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Explore the technical news that focuses on data, methodologies, and more.
While freshwater ecosystems cover only a small amount of the land surface in Alaska, they transport and emit a significant amount of carbon, according to new U.S. Geological Survey research. An invited feature article for Ecological Applications provides the first-ever major aquatic carbon flux assessment for the entire state. Carbon flux refers to the rate of carbon transfer between pools.
More than two dozen short videos on mastering USGS geospatial tools now available
The USGS is currently soliciting project proposals for 2018 grants on earthquake hazards science.
Access to consistent high-quality images to study changes on Earth’s surface is getting easier. The USGS Landsat standard (Level-1) product inventory is now structured by data quality and offers improved calibration. Data designated as Tier 1 provide the highest accuracy and can be reliably used to analyze changes to Earth’s surface over time.
Collaboration funding continues to move the 3D Elevation Program forward
In order to provide long-term storage of diverted surface water from the Rio Grande as part of the Aamodt water rights settlement, managed aquifer recharge by surface infiltration in Pojoaque River Basin arroyos was proposed as an option.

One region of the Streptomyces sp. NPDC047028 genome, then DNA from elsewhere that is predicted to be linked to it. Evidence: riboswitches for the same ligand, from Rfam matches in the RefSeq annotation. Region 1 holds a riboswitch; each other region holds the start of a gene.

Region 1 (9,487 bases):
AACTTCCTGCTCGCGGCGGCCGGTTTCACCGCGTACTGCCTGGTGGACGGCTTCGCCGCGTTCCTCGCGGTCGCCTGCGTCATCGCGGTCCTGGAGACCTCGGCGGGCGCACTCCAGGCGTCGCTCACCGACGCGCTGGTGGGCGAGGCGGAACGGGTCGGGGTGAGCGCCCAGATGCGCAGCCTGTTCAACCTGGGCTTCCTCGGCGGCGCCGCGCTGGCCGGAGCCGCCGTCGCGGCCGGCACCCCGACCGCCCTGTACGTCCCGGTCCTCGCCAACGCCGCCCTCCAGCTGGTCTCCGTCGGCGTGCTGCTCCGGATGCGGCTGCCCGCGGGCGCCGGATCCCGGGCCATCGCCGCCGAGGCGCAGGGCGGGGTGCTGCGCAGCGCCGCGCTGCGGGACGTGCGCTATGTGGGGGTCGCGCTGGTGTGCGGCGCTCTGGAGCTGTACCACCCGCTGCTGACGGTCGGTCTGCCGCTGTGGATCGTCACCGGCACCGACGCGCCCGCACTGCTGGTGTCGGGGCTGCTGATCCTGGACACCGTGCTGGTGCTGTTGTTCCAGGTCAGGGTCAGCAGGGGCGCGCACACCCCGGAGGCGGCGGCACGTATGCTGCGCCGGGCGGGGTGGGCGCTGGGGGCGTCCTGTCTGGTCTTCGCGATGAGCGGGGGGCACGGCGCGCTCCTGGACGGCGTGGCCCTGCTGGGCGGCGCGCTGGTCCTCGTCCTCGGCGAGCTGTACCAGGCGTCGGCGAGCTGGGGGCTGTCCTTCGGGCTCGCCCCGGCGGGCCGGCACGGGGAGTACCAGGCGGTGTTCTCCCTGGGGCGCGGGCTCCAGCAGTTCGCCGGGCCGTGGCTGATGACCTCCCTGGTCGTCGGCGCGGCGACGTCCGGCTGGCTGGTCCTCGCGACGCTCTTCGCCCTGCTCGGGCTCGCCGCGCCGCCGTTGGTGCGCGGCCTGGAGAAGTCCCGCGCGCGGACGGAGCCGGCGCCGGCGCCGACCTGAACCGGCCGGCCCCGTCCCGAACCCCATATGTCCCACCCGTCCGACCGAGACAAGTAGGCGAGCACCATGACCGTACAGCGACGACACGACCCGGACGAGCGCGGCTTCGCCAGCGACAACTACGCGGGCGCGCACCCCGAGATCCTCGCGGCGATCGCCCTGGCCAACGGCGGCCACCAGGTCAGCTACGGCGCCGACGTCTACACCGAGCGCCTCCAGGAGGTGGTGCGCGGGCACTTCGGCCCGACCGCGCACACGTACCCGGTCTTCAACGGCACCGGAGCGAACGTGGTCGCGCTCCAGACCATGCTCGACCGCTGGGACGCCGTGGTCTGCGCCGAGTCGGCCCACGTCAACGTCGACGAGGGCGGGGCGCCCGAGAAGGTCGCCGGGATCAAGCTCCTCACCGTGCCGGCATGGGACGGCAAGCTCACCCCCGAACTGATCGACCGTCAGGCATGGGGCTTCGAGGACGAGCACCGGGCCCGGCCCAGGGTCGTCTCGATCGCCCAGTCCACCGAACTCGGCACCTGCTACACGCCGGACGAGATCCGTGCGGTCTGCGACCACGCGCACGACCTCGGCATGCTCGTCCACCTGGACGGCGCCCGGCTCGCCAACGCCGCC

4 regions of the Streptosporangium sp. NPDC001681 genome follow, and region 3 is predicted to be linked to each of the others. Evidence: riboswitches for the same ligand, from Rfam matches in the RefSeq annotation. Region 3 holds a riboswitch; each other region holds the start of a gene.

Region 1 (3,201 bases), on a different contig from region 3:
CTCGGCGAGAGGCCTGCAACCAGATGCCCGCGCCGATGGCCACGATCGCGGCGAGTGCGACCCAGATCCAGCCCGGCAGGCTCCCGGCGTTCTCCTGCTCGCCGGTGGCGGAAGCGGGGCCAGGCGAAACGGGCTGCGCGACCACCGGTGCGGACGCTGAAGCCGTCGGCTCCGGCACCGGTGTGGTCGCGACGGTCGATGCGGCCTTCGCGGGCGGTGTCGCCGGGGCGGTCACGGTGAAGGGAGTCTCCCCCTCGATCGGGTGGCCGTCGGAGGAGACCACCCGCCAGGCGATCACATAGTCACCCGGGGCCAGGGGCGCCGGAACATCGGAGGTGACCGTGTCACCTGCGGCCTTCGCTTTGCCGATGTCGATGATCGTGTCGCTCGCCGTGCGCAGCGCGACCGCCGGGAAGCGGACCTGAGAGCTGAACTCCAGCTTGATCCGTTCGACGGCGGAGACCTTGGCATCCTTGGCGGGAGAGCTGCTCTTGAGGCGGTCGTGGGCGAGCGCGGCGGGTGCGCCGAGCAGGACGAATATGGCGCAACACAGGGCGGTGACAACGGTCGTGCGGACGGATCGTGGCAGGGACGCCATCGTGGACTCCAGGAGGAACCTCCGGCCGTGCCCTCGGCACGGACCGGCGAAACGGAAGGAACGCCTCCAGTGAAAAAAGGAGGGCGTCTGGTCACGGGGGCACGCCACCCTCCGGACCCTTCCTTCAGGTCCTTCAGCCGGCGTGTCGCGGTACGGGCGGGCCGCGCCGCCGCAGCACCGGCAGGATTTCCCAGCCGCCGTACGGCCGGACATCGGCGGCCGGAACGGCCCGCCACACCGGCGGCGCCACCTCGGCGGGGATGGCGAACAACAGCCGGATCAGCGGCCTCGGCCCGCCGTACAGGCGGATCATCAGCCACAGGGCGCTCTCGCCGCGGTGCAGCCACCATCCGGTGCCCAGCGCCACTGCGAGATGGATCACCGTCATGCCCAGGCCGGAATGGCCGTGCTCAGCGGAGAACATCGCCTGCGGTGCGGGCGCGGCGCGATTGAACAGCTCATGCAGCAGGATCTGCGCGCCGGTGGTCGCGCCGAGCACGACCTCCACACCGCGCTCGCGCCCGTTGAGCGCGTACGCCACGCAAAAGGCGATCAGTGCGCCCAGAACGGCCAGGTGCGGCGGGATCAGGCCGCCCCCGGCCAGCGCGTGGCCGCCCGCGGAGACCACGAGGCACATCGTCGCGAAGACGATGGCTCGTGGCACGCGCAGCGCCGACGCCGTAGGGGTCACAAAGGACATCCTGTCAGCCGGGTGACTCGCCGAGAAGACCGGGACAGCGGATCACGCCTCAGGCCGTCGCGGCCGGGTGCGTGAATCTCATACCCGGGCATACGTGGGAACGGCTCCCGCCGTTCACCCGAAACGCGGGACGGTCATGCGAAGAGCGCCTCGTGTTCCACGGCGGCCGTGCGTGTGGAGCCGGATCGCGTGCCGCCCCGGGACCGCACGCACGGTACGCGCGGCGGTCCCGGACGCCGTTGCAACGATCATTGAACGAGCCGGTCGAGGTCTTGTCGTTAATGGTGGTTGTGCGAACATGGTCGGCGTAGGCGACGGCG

The new table includes both standard and conventional atomic weights values to clarify that many atomic weights have natural variation and to provide single values for chemical education use
Geospatial data – a tool for better informed decisions and more efficient administration of the Arctic.
On Tuesday, February 7, Landsat 7’s Flight Operations Team fired the spacecraft’s 1-pound thrusters for about 13 minutes. After a pause of about 7½ hours, the thrusters fired a second time for about 13 minutes.This was the last such maneuver for Landsat 7 and the beginning of the end for the satellite, which has provided images of the earth’s changing resources for more than 17 years.
The sagebrush ecosystem in the western U.S is one of the largest ecosystems in North America, but it is also threatened from wildfire and invasive plants. “Restoration of these unique ecosystems will help sustain wildlife and livelihoods throughout the West," said David Pyke, the USGS ecologist and lead author of the final installment of a three-part sagebrush restoration handbook.
The U.S. Geological Survey published a new report highlighting a portable continuous-flow centrifuge which aims to save time and money on contaminant analysis of particles suspended in water samples.